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What is a Land Acknowledgement?

Updated: Mar 14

land acknowledgement
What is a Land Acknowledgement?

A land acknowledgement is to recognize, respect and thank the traditional territory of the surrounding Indigenous communities and its members. It is to recognize their (Indigenous Community and People) continued connection to this land and to acknowledge that we are all grateful stewards of the land. We are obligated to advance reconciliation with these and all other First Nations, Inuit and Metis in the work we do every day.

Indigenous Peoples see the land as a gift to them from The Creator. This special connection is based on thankfulness, stewardship and responsibility. This deep connection remains despite concerted institutional efforts to undermine and erase it over nearly half a millennium; the land can be shared, but it can never be taken away. Further, it must be respected and protected because the land sustains us all.

Why is a Land Acknowledgement Important?

The development of a land acknowledgement is an exercise in awareness, respect, learning and reflection. Education is one of the key pillars of reconciliation. We are learning, and we encourage all Canadians to do the same. A Land Acknowledgement is also about reconciliation. Only through reconciliation can we, as a society continue with successful and sustained relationships with Indigenous Communities and its members.

Why is Reconciliation Important to Land Acknowledgement?

Reconciliation is also about the development of partnerships and relationships. There is a relationship between people as well as the land that needs to be redeveloped. We recognize that Indigenous Peoples have a unique link to the land which constitutes what is now Canada.

The Indigenous People of Canada have shared this land with us, and for that, we (as Canadians) are thankful. To show our gratitude, we are obligated to use this land in ways that honour those who came before as well as those who will follow us. In doing so, we can slowly help bring healing to what has been, for far too long, an unspeakably tragic relationship.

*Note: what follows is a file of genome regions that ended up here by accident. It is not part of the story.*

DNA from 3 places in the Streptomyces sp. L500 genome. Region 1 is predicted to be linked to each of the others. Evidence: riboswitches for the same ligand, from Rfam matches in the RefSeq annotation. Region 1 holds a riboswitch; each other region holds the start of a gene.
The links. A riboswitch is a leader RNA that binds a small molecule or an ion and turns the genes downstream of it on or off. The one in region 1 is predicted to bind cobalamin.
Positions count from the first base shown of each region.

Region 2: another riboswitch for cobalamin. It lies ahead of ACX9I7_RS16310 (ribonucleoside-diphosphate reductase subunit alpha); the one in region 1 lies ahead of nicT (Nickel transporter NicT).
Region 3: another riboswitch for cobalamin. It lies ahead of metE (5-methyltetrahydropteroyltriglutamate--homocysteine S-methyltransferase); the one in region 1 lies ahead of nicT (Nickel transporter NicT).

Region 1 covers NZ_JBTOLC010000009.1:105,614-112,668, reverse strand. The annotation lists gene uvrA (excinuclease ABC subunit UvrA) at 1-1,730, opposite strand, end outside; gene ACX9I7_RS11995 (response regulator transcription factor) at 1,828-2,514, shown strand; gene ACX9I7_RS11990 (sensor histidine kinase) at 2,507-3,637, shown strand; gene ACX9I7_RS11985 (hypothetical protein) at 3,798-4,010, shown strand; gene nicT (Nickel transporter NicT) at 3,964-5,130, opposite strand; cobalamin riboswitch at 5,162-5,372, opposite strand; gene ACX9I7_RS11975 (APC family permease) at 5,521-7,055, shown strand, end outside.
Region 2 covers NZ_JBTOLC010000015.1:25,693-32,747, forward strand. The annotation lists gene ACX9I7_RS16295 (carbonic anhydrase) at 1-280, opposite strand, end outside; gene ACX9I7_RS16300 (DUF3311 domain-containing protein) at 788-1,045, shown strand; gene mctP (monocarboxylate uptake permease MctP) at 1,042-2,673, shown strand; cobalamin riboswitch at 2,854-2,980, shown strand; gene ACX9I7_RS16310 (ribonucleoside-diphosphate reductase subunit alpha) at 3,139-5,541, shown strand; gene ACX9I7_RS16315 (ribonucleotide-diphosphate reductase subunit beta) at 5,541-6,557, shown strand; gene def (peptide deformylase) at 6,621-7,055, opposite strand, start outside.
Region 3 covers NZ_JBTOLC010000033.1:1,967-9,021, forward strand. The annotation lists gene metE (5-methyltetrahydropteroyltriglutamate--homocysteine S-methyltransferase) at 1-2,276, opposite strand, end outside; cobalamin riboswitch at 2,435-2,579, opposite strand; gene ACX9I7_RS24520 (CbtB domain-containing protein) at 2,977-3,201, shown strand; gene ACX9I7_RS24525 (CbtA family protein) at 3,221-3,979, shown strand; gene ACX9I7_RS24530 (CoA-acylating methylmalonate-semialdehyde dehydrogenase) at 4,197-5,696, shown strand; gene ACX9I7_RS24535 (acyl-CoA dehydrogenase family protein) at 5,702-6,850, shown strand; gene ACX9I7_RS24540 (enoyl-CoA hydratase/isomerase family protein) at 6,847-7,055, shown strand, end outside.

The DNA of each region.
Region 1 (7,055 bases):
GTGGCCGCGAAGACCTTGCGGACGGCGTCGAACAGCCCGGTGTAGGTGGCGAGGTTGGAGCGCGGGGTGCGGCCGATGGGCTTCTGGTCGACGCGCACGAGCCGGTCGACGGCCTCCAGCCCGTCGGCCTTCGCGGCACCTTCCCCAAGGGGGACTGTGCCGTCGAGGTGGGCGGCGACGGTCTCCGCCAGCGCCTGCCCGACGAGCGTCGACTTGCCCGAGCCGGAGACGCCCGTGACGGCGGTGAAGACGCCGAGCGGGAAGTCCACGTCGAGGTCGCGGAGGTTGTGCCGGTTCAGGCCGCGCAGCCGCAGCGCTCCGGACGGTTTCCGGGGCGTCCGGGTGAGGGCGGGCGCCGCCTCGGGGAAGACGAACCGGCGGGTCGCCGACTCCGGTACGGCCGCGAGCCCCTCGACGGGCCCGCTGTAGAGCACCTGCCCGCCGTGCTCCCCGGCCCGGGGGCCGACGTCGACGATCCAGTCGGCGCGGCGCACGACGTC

Why Is It Important to Acknowledge The History Behind Reconciliation?

From broken treaties to residential schools, from forced relocations to boil water advisories, Indigenous Peoples have been, at best, failed by ignorance and indifference, and at worst, victims of genocide. For decades, governments and institutions have attempted to erase Indigenous Peoples from Canada. We must acknowledge that this happened in order to start down the path to reconciliation.

"To begin to undo that injustice, we must also acknowledge this generational trauma and commit to continuing the dismantling of destructive colonial structures that have robbed Indigenous Peoples from enjoying the full prosperity of this land." 


Land acknowledgement is the first step in our journey towards reconciliation and healing. As we move forward, we are dedicated to continuing our education and building positive relationships with Indigenous Peoples by influencing change to stop perpetuating colonialism through supporting of Indigenous Peoples and sharing the Truths with the greater society.

We understand you cannot have reconciliation with out “Truth” and the “whole Truth”, we need to go beyond apologies, let’s Act!

Do you need help developing a land acknowledgement for your team or organization? At CIPS we have developed custom land acknowledgements for businesses, institutions and organizations from around the country.

We will develop a custom land acknowledgement that includes land, history, and treaty research. Your unique custom land acknowledgement will be developed for your organization to be used at meetings, conferences and galas.

We have years of experience and with our 100% Indigenous team experts, your land acknowledgement will be unique (to your organization) and well researched (for the territory you will be using the land acknowledgement).

Call us today at (705) 657-1126 or send us an email at:

We will be happy to answer any questions!


Mike Jacobs


1109 Mississauga Street

Curve Lake First Nation, Ontario

K0L 1R0

Mike Jacbos, CIPS CEO


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